Based on a slightly ranty post called “How to reach out to bloggers, and what makes us crazy,” here are my thoughts:
I get a ton of pitch emails, the vast majority of which are deleted. Most are not well targeted to me or to my readers. Those that are done well are usually not interesting to me because I usually write about my personal experiences, not general travel news, I don’t care about contests and I do very few product or hotel reviews.
The few pitches and emails that resonate indicate that:
- The person actually reads my blog, and not just to get my name to “personalize” their email blast. I particularly like the copy/paste of my name such that the greeting is one font and the press release pasted below is another. Awesome!
- The topic ties into a place that I’ve been to and/or written about, or plan to visit. Tough to determine where I’m going, but you can Google my name and location name for places I’ve been. Really, why waste your time? Seems sort of random to send those “just in case you’re traveling to….” emails.
- The email topic ties to my focus of budget, independent travel. I’ve lived in the Middle East as a preteen and in Asia and Europe as an adult, and have traveled all over the US. As a reasonably experienced traveler who enjoyed the expat experience, I am so NOT the kind of person to stay in some bubble (like an all-inclusive package resort in Cancun or Jamaica) so please don’t inundate me with all that off-topic fluff.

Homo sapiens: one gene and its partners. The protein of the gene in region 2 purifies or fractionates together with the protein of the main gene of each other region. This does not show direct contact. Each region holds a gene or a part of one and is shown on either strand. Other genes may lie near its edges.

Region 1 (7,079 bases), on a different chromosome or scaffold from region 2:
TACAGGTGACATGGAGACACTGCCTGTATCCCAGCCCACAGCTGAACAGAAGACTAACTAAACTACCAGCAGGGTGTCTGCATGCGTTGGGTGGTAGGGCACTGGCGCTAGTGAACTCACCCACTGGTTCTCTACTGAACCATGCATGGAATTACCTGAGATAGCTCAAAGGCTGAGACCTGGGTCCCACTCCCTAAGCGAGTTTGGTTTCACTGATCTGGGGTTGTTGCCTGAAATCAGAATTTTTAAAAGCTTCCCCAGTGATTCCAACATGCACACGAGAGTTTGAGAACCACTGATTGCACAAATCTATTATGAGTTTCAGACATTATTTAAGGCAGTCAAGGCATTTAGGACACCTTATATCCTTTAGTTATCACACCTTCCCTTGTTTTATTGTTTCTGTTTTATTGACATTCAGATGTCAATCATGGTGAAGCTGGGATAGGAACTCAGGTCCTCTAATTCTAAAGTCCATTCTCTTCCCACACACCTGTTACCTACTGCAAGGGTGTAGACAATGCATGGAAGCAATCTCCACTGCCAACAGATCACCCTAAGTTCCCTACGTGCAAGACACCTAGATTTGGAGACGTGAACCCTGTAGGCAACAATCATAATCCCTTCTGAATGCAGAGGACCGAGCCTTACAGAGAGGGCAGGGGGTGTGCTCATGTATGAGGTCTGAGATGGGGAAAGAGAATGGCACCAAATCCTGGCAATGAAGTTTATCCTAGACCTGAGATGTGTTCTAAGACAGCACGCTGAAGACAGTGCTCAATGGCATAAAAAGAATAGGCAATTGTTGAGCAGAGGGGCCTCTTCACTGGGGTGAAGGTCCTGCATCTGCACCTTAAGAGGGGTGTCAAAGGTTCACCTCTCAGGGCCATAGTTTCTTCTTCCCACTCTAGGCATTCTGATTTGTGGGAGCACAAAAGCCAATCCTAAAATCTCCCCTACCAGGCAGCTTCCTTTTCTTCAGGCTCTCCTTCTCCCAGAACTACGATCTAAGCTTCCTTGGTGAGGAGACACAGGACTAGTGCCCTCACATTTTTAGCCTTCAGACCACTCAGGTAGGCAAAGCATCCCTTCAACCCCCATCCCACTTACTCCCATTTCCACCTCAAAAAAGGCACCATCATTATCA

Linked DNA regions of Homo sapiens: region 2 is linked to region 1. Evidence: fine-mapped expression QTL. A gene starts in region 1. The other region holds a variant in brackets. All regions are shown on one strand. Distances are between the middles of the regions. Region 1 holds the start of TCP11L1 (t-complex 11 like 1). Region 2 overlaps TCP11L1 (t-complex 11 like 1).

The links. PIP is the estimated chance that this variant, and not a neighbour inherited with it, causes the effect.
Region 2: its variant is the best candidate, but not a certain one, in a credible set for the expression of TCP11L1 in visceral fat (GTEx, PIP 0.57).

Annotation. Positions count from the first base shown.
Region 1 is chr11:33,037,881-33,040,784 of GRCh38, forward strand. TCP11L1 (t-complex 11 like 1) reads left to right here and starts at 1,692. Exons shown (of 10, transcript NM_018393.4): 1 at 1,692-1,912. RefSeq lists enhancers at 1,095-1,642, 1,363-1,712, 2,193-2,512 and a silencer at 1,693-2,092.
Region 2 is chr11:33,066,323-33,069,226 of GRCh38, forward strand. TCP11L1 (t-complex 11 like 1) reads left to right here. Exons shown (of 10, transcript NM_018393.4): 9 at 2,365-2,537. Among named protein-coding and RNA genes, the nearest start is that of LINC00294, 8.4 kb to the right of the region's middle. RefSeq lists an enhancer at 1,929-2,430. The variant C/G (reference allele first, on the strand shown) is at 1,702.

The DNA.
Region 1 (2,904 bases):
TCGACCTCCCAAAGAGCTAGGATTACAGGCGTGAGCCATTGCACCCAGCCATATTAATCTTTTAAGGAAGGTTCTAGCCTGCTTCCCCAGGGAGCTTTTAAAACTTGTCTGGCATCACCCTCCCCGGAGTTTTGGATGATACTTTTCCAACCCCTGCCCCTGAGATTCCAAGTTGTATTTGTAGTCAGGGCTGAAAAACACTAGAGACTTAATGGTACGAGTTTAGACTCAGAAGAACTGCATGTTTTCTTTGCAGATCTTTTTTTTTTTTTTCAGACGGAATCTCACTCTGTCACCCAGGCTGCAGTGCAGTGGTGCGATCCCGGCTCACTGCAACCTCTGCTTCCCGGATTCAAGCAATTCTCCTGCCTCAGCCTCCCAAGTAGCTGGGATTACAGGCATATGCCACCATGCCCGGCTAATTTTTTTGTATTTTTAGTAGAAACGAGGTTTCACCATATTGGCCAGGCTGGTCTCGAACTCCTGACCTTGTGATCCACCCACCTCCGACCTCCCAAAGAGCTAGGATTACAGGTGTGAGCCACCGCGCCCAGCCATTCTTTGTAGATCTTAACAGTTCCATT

- I would much rather support state/county/city tourism organizations and locally-owned, independent hotels and restaurants than chain places or more commercial travel businesses.
- (Here is the biggest insight of all, and the one most ignored) I’d rather deal with someone who has already “hung out” on my blog, by leaving a comment or two on some of my posts. Problem is, hardly anyone who’s blasted an email at me has ever stopped by and left a helpful comment and participated in the blog’s conversation BEFORE filling my IN box.
I don’t mean to sound unfriendly, but I am rarely at a loss for blog post ideas; with another blog besides this one, offering training in social media for tourism, speaking engagements and other irons in the fire, my problem is TIME.
If after all that, you still want to pitch, I’m sheila “at” sheilascarborough “dot” com.
I usually don’t respond if I’m not interested, and I’m OK with one follow-up “any interest?” email (which I may or may not respond to depending on how badly that day’s email volume is sucking all the life out of my head.) If you don’t have an “Unsubscribe” option in all of your emails in accordance with CAN-SPAM, I get really crabby.
Thanks very much for listening.
What the heck IS a “blogger,” anyway? Am I just an online writer? Am I a journalist? Are there any rules for my writing behavior?
I think it’s important for anyone reading this blog to understand exactly where I’m coming from, so you’ll know how to judge my work.
I do consider myself a quasi-journalist, mostly because my Mom was an actual journalist and I was brought up understanding concepts like “off the record,” “on the record,” backing up your opinions where possible, quoting people carefully and completely and finding alternative opinions where possible.